Incredible 16mm footage featuring Keith Hudson, Big Youth, John Lydon (Sex Pistols), Ari Up (The Slits), Tapper Zukie, and more!
Few have experienced more than Don Letts when it comes to 1970s and ’80s British reggae, the punk and post-punk explosion and the vital connection between them in Kingston and London. A filmmaker, photographer, vocalist for Basement 5, longtime confidante to the Slits, Public Image Limited, and the Clash, and cofounder of Big Audio Dynamite, Letts not only caught history in the making with his camera, but helped make said history through his vision, connections and passion for sound.
He also had an amazing eye, a searing love of reggae, punk, and punky reggae, and played a role in bridging the divide between white British colonialists and their former Jamaican subjects.
For example, anyone who listens to reggae has come across references to Trenchtown, the Kingston enclave whose residents created the sound of Jamaica. Few are the opportunities to travel back to late ’70s Trenchtown and absorb the actual place, though. Letts had the foresight to document this otherwise invisible shantytown. He was also a connector whose DJ sets at punk club the Roxy did as much as anything to influence the dub-drenched sound of post-punk.
“In the late 70s, the only white people you would see down at a Jah Shaka dance in Dalston, Hackney or Stoke Newington, would be Johnny Rotten, those guys from Public Image, Joe Strummer, and other guys from The Pistols or The Clash,” Letts told one interviewer. “These were my friends, people I’d taken with me. Now it’s great to see so many different kinds of people, different nationalities in the dance.”
That influence went both ways, Letts added. “Bob [Marley] wasn’t into punk style and fashion at first, like the designs Malcolm and Vivienne [at punk fashion shop SEX] were putting out, but I just told him, ‘Yeah Bob, this is what people are doing now, you know?'”
Letts added in another interview, “I fell out with Bob Marley over punk. I had on some bondage trousers and he said to me, ‘Don Letts, whatcha dealin’ wit? You look like one of dem nasty punk rockers.’ I said, ‘Hold on a minute, these are my mates!’ He’d obviously been reading the tabloids, which portrayed punks negatively. I didn’t tell him to fuck off, but as a baby dread I held my ground,” Letts said. “Later he was moved to write that song, ‘Punky Reggae Party’, which put reggae on the map. So I figure I got the last laugh.”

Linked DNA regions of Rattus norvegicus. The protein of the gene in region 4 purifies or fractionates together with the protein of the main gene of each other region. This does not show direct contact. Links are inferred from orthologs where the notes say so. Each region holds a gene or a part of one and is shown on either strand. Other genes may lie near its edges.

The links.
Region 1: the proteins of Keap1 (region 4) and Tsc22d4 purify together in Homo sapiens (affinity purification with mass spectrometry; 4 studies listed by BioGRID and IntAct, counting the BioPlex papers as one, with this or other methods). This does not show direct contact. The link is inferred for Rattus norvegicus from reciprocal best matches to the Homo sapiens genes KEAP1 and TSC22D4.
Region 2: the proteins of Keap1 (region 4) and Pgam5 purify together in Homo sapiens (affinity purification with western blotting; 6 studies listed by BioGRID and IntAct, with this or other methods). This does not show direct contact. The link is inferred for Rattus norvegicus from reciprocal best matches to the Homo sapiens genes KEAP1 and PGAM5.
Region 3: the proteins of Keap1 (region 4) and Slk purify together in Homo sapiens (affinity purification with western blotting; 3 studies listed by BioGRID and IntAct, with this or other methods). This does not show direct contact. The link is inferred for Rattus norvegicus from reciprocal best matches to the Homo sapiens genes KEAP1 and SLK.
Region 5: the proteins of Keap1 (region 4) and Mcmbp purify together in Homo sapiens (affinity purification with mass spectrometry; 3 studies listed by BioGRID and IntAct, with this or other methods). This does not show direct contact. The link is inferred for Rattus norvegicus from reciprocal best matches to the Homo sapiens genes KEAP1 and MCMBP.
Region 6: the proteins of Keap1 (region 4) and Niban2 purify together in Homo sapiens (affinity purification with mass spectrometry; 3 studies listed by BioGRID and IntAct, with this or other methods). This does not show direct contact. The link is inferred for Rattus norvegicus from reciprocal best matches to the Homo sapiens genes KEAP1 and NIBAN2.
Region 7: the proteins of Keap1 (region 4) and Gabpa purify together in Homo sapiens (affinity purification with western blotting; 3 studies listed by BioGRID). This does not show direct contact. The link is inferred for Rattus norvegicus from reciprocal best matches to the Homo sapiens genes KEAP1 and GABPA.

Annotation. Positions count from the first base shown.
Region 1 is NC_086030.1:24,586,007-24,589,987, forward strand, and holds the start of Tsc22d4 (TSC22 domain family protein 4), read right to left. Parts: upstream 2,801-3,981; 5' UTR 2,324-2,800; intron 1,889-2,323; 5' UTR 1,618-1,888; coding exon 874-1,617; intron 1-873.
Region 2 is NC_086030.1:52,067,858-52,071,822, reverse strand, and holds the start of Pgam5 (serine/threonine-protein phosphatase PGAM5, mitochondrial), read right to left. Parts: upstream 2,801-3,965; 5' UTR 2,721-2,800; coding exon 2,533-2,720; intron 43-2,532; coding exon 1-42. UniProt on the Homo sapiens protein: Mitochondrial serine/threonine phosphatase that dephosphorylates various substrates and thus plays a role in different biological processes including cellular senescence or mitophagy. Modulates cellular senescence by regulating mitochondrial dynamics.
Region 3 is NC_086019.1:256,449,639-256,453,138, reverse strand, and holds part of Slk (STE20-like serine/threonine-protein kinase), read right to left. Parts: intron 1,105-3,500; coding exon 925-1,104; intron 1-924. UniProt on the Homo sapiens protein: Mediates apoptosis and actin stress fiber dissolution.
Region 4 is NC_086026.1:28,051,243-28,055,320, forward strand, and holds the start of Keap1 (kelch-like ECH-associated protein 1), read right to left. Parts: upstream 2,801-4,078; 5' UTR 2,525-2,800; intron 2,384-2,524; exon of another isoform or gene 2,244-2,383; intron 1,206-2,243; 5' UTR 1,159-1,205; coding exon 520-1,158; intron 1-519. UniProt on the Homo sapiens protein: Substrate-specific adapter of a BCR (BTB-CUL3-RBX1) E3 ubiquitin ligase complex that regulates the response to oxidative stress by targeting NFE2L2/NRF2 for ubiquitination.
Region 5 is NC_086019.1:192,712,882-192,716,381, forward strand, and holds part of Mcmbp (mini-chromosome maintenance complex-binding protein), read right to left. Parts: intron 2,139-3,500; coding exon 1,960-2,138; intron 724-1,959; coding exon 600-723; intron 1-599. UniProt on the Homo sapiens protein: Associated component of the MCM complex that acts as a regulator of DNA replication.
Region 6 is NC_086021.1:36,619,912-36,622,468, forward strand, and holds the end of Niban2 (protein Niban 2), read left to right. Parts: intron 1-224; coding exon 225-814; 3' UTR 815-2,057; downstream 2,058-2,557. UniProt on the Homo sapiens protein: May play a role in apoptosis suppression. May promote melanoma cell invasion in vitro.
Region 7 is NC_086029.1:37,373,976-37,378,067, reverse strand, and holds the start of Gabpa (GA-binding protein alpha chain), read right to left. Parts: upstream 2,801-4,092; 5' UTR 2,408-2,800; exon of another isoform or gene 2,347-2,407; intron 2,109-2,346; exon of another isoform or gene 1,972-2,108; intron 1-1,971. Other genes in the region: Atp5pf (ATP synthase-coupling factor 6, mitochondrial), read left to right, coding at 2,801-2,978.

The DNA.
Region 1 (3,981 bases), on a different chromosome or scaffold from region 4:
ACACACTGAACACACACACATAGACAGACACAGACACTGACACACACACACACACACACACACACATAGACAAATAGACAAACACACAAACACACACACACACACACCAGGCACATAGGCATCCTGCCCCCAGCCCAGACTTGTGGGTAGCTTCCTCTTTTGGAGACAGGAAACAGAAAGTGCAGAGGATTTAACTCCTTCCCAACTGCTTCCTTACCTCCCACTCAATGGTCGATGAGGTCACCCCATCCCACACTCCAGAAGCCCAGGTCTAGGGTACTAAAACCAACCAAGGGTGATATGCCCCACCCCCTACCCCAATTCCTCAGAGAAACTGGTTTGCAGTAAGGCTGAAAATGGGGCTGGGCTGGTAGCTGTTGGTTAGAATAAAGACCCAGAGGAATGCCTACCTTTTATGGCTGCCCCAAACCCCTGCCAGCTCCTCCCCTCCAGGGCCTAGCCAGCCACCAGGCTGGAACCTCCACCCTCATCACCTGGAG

Two years ago, the commercial film house the Kino Library began uploading footage from Letts’ 16 mm camera. An independent film agency based in East London, Kino’s business is “supplying high quality, rare and inspiring archive footage to documentary makers, ad agencies and museums.” Letts’ footage covers all these bases, albeit in brief (the shortest is six seconds, the longest about three minutes) filmed snippets.
Here’s Big Youth (in background) performing in his prime, as a conquering dancer steals the spotlight.
Legendary roots band The Congos exploring caves with John Lydon.
John Lydon and Sly Dunbar hang by the pool at The Sheraton Hotel, Kingston.
Tapper Zukie looks sharp talking on a payphone.
Militant Barry sings into the microphone while Keith Hudson listens on headphones.
Have you ever wondered what the brilliant Kingston vocal group Culture were like in concert during their Two Sevens Clash prime? Here’s the closest thing to a time machine you’ll find.
U Roy, Keith Hudson, the Congos, Bob Marley, Prince Far I, Johnny Clarke – Letts captured them all, in the process revealing a community of creators tapping into the mystic and demanding to be documented.
He also filmed his friend John Lydon of the Sex Pistols and Public Image Limited, who was visiting Jamaica for the first time. Looking like a fish out of water, the erstwhile Johnny Rotten is an ultimate outsider, quietly, shyly taking in his surroundings as legends like Sly Dunbar, U Roy and Dennis Brown attempt to show him a good time. An imposing figure onstage, Lydon looks as meek as a mouse in virtually all of the footage, a man too cool for his own good. (The YouTube commenters below this footage revel in ridiculing Lydon.)
Ari Up of the Slits exudes the kind of careless cool that Lydon lacks in Letts’ footage. Letts and Ari were close friends, and Ari lights up every frame she and the other members of the Slits are in. Granted, as the daughter of a German publishing magnate, she had much fewer day-to-day worries than those with whom she surrounded herself — Lydon eventually married Ari’s mother, becoming her stepfather (and a kept man) in the process — but the magnetic singer’s joyful dancing and performing in the footage is absolutely infectious.
Here she is dancing with Prince Mohamed to Linton Kwesi Johnson’s massive “Victorious Dub.”
An outdoor concert during the Slits’ amazing run in the late 1970s? Yes please.
As John Darnielle of the Mountain Goats — who highlighted the Letts archive a few weeks ago on social media — noted, you can easily lose an entire day absorbing this footage.